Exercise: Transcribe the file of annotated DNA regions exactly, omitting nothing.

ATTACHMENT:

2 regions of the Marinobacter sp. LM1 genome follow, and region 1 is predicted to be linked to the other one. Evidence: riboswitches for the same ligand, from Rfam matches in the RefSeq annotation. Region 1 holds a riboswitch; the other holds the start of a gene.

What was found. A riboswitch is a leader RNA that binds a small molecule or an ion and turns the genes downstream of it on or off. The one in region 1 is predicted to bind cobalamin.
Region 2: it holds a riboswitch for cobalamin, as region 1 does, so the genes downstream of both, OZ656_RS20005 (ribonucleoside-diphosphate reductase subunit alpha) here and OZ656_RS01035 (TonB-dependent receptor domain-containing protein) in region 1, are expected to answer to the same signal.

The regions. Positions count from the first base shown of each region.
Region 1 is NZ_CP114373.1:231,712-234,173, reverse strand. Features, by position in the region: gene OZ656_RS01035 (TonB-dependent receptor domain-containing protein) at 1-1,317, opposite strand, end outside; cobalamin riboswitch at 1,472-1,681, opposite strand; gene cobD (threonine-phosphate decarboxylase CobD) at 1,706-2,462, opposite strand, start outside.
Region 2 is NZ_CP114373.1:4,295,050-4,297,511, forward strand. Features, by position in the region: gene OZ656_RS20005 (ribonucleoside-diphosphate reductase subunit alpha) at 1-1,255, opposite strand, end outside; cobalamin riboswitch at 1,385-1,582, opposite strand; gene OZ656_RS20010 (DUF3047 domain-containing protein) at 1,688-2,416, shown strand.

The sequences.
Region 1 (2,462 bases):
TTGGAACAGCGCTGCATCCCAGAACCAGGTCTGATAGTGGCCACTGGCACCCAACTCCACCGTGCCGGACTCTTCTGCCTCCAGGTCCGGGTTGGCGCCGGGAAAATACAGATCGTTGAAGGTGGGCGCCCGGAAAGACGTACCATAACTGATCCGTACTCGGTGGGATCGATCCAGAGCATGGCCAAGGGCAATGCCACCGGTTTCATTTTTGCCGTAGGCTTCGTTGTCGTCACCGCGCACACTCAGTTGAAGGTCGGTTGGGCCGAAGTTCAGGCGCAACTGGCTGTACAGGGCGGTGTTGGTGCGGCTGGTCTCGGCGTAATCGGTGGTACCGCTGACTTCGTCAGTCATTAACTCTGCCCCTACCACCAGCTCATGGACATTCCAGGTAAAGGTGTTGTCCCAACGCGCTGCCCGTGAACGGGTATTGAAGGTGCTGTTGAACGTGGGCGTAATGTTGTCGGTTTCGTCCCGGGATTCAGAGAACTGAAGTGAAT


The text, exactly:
2 regions of the Marinobacter sp. LM1 genome follow, and region 1 is predicted to be linked to the other one. Evidence: riboswitches for the same ligand, from Rfam matches in the RefSeq annotation. Region 1 holds a riboswitch; the other holds the start of a gene.

What was found. A riboswitch is a leader RNA that binds a small molecule or an ion and turns the genes downstream of it on or off. The one in region 1 is predicted to bind cobalamin.
Region 2: it holds a riboswitch for cobalamin, as region 1 does, so the genes downstream of both, OZ656_RS20005 (ribonucleoside-diphosphate reductase subunit alpha) here and OZ656_RS01035 (TonB-dependent receptor domain-containing protein) in region 1, are expected to answer to the same signal.

The regions. Positions count from the first base shown of each region.
Region 1 is NZ_CP114373.1:231,712-234,173, reverse strand. Features, by position in the region: gene OZ656_RS01035 (TonB-dependent receptor domain-containing protein) at 1-1,317, opposite strand, end outside; cobalamin riboswitch at 1,472-1,681, opposite strand; gene cobD (threonine-phosphate decarboxylase CobD) at 1,706-2,462, opposite strand, start outside.
Region 2 is NZ_CP114373.1:4,295,050-4,297,511, forward strand. Features, by position in the region: gene OZ656_RS20005 (ribonucleoside-diphosphate reductase subunit alpha) at 1-1,255, opposite strand, end outside; cobalamin riboswitch at 1,385-1,582, opposite strand; gene OZ656_RS20010 (DUF3047 domain-containing protein) at 1,688-2,416, shown strand.

The sequences.
Region 1 (2,462 bases):
TTGGAACAGCGCTGCATCCCAGAACCAGGTCTGATAGTGGCCACTGGCACCCAACTCCACCGTGCCGGACTCTTCTGCCTCCAGGTCCGGGTTGGCGCCGGGAAAATACAGATCGTTGAAGGTGGGCGCCCGGAAAGACGTACCATAACTGATCCGTACTCGGTGGGATCGATCCAGAGCATGGCCAAGGGCAATGCCACCGGTTTCATTTTTGCCGTAGGCTTCGTTGTCGTCACCGCGCACACTCAGTTGAAGGTCGGTTGGGCCGAAGTTCAGGCGCAACTGGCTGTACAGGGCGGTGTTGGTGCGGCTGGTCTCGGCGTAATCGGTGGTACCGCTGACTTCGTCAGTCATTAACTCTGCCCCTACCACCAGCTCATGGACATTCCAGGTAAAGGTGTTGTCCCAACGCGCTGCCCGTGAACGGGTATTGAAGGTGCTGTTGAACGTGGGCGTAATGTTGTCGGTTTCGTCCCGGGATTCAGAGAACTGAAGTGAAT